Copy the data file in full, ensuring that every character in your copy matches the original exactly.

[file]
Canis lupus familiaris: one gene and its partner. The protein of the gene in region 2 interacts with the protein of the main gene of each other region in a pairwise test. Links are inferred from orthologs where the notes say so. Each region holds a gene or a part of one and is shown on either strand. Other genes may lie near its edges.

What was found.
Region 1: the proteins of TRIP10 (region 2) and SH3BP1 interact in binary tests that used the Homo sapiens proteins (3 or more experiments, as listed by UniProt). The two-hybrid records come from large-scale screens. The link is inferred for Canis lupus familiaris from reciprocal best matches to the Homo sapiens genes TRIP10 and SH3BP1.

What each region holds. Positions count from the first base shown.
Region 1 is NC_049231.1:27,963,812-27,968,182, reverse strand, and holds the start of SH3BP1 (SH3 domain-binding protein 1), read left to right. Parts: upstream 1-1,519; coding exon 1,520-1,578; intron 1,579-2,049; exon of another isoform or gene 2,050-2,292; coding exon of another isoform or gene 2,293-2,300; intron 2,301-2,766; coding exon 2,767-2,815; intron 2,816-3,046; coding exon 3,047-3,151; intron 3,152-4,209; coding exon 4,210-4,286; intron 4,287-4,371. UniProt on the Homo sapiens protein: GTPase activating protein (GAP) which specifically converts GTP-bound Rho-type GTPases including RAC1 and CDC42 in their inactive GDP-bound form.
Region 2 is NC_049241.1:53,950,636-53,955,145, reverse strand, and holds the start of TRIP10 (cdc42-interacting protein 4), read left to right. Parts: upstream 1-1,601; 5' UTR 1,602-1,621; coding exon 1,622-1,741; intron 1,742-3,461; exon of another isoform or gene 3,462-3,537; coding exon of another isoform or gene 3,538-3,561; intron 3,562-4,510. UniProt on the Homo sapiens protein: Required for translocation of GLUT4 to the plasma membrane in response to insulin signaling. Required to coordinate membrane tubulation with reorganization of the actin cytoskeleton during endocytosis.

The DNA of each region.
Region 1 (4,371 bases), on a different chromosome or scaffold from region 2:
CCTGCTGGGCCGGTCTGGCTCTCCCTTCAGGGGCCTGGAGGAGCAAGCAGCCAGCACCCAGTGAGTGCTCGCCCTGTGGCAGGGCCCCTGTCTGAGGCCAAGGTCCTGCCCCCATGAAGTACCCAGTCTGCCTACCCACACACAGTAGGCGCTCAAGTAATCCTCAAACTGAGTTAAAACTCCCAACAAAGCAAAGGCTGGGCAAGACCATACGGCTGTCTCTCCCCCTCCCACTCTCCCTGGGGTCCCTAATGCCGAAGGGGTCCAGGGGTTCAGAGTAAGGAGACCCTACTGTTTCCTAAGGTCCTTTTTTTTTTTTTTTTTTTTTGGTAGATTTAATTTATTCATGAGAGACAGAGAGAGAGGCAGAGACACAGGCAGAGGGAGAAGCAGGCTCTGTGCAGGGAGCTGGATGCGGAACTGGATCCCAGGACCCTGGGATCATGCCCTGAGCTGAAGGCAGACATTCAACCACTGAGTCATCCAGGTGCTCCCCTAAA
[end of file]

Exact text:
Canis lupus familiaris: one gene and its partner. The protein of the gene in region 2 interacts with the protein of the main gene of each other region in a pairwise test. Links are inferred from orthologs where the notes say so. Each region holds a gene or a part of one and is shown on either strand. Other genes may lie near its edges.

What was found.
Region 1: the proteins of TRIP10 (region 2) and SH3BP1 interact in binary tests that used the Homo sapiens proteins (3 or more experiments, as listed by UniProt). The two-hybrid records come from large-scale screens. The link is inferred for Canis lupus familiaris from reciprocal best matches to the Homo sapiens genes TRIP10 and SH3BP1.

What each region holds. Positions count from the first base shown.
Region 1 is NC_049231.1:27,963,812-27,968,182, reverse strand, and holds the start of SH3BP1 (SH3 domain-binding protein 1), read left to right. Parts: upstream 1-1,519; coding exon 1,520-1,578; intron 1,579-2,049; exon of another isoform or gene 2,050-2,292; coding exon of another isoform or gene 2,293-2,300; intron 2,301-2,766; coding exon 2,767-2,815; intron 2,816-3,046; coding exon 3,047-3,151; intron 3,152-4,209; coding exon 4,210-4,286; intron 4,287-4,371. UniProt on the Homo sapiens protein: GTPase activating protein (GAP) which specifically converts GTP-bound Rho-type GTPases including RAC1 and CDC42 in their inactive GDP-bound form.
Region 2 is NC_049241.1:53,950,636-53,955,145, reverse strand, and holds the start of TRIP10 (cdc42-interacting protein 4), read left to right. Parts: upstream 1-1,601; 5' UTR 1,602-1,621; coding exon 1,622-1,741; intron 1,742-3,461; exon of another isoform or gene 3,462-3,537; coding exon of another isoform or gene 3,538-3,561; intron 3,562-4,510. UniProt on the Homo sapiens protein: Required for translocation of GLUT4 to the plasma membrane in response to insulin signaling. Required to coordinate membrane tubulation with reorganization of the actin cytoskeleton during endocytosis.

The DNA of each region.
Region 1 (4,371 bases), on a different chromosome or scaffold from region 2:
CCTGCTGGGCCGGTCTGGCTCTCCCTTCAGGGGCCTGGAGGAGCAAGCAGCCAGCACCCAGTGAGTGCTCGCCCTGTGGCAGGGCCCCTGTCTGAGGCCAAGGTCCTGCCCCCATGAAGTACCCAGTCTGCCTACCCACACACAGTAGGCGCTCAAGTAATCCTCAAACTGAGTTAAAACTCCCAACAAAGCAAAGGCTGGGCAAGACCATACGGCTGTCTCTCCCCCTCCCACTCTCCCTGGGGTCCCTAATGCCGAAGGGGTCCAGGGGTTCAGAGTAAGGAGACCCTACTGTTTCCTAAGGTCCTTTTTTTTTTTTTTTTTTTTTGGTAGATTTAATTTATTCATGAGAGACAGAGAGAGAGGCAGAGACACAGGCAGAGGGAGAAGCAGGCTCTGTGCAGGGAGCTGGATGCGGAACTGGATCCCAGGACCCTGGGATCATGCCCTGAGCTGAAGGCAGACATTCAACCACTGAGTCATCCAGGTGCTCCCCTAAA